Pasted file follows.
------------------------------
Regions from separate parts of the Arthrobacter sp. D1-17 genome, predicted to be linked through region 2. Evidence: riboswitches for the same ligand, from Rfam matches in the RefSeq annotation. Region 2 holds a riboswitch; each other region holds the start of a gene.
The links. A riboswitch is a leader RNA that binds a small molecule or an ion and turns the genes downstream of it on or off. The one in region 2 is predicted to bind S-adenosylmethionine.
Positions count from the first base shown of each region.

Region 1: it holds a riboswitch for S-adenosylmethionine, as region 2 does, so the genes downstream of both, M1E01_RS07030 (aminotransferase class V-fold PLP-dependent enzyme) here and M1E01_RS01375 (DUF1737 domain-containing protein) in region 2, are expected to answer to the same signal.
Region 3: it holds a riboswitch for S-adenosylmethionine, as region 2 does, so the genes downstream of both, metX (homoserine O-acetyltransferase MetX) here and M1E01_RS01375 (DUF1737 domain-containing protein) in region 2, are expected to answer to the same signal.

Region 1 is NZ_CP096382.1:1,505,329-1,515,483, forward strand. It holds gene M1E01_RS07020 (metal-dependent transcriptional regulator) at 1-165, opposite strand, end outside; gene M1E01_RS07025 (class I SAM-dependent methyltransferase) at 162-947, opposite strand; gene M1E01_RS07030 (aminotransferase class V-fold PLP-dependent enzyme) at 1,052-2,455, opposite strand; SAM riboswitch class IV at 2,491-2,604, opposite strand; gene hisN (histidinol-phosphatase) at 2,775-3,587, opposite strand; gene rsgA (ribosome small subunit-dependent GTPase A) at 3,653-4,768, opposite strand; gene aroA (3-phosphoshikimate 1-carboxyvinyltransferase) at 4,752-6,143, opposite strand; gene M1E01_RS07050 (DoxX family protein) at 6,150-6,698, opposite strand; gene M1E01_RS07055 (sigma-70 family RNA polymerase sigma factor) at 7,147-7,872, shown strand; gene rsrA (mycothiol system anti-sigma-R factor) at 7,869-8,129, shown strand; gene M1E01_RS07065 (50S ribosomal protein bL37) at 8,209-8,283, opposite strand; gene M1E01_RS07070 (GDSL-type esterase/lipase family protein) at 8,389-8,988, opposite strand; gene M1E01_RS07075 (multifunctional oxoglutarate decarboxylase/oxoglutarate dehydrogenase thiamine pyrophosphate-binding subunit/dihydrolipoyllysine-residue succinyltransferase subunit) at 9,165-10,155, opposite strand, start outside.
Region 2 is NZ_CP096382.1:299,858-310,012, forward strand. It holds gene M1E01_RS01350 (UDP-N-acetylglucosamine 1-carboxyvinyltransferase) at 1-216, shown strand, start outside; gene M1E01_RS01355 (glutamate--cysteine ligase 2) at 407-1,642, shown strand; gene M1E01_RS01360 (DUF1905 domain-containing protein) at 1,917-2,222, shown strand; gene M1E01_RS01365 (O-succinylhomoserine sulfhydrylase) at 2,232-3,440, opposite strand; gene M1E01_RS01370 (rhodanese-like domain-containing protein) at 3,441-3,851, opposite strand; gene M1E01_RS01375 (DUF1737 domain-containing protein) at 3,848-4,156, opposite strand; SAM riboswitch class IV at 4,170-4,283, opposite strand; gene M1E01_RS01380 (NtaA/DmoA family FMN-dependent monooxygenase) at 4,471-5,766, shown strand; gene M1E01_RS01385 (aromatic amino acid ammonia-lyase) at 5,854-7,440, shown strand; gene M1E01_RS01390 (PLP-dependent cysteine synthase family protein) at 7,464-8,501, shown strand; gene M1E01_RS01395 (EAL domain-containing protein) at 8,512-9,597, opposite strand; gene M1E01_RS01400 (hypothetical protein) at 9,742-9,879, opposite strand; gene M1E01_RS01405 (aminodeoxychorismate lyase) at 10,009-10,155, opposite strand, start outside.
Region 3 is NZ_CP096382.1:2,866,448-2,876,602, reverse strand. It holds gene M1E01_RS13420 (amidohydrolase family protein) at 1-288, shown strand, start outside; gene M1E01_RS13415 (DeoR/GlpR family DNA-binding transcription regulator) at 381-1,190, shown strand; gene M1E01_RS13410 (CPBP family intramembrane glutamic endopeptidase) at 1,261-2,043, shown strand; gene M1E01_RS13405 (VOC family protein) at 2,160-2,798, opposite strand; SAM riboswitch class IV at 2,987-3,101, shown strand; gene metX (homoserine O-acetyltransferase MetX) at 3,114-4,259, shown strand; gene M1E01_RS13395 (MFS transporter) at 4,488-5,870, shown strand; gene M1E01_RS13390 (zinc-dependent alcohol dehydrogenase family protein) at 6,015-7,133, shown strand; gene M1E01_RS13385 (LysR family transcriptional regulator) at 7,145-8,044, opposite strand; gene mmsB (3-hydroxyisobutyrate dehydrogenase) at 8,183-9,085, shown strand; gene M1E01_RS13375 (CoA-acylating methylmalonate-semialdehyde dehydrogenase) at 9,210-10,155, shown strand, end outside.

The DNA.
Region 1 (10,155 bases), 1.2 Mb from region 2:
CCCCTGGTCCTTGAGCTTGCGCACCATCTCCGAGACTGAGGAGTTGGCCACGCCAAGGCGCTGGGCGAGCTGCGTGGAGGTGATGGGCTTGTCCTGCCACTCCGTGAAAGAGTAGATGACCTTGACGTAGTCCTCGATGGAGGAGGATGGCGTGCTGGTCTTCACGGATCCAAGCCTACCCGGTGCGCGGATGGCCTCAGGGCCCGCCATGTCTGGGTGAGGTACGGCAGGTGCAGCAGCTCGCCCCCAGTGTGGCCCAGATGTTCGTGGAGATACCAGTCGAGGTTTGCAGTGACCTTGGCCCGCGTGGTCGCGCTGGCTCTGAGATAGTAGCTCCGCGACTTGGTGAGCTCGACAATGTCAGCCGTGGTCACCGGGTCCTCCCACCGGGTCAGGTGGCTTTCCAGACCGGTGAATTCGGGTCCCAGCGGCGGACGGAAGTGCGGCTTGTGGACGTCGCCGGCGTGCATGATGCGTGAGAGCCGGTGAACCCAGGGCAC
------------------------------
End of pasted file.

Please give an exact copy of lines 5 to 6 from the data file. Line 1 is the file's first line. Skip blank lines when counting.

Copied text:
Region 3: it holds a riboswitch for S-adenosylmethionine, as region 2 does, so the genes downstream of both, metX (homoserine O-acetyltransferase MetX) here and M1E01_RS01375 (DUF1737 domain-containing protein) in region 2, are expected to answer to the same signal.

Region 1 is NZ_CP096382.1:1,505,329-1,515,483, forward strand. It holds gene M1E01_RS07020 (metal-dependent transcriptional regulator) at 1-165, opposite strand, end outside; gene M1E01_RS07025 (class I SAM-dependent methyltransferase) at 162-947, opposite strand; gene M1E01_RS07030 (aminotransferase class V-fold PLP-dependent enzyme) at 1,052-2,455, opposite strand; SAM riboswitch class IV at 2,491-2,604, opposite strand; gene hisN (histidinol-phosphatase) at 2,775-3,587, opposite strand; gene rsgA (ribosome small subunit-dependent GTPase A) at 3,653-4,768, opposite strand; gene aroA (3-phosphoshikimate 1-carboxyvinyltransferase) at 4,752-6,143, opposite strand; gene M1E01_RS07050 (DoxX family protein) at 6,150-6,698, opposite strand; gene M1E01_RS07055 (sigma-70 family RNA polymerase sigma factor) at 7,147-7,872, shown strand; gene rsrA (mycothiol system anti-sigma-R factor) at 7,869-8,129, shown strand; gene M1E01_RS07065 (50S ribosomal protein bL37) at 8,209-8,283, opposite strand; gene M1E01_RS07070 (GDSL-type esterase/lipase family protein) at 8,389-8,988, opposite strand; gene M1E01_RS07075 (multifunctional oxoglutarate decarboxylase/oxoglutarate dehydrogenase thiamine pyrophosphate-binding subunit/dihydrolipoyllysine-residue succinyltransferase subunit) at 9,165-10,155, opposite strand, start outside.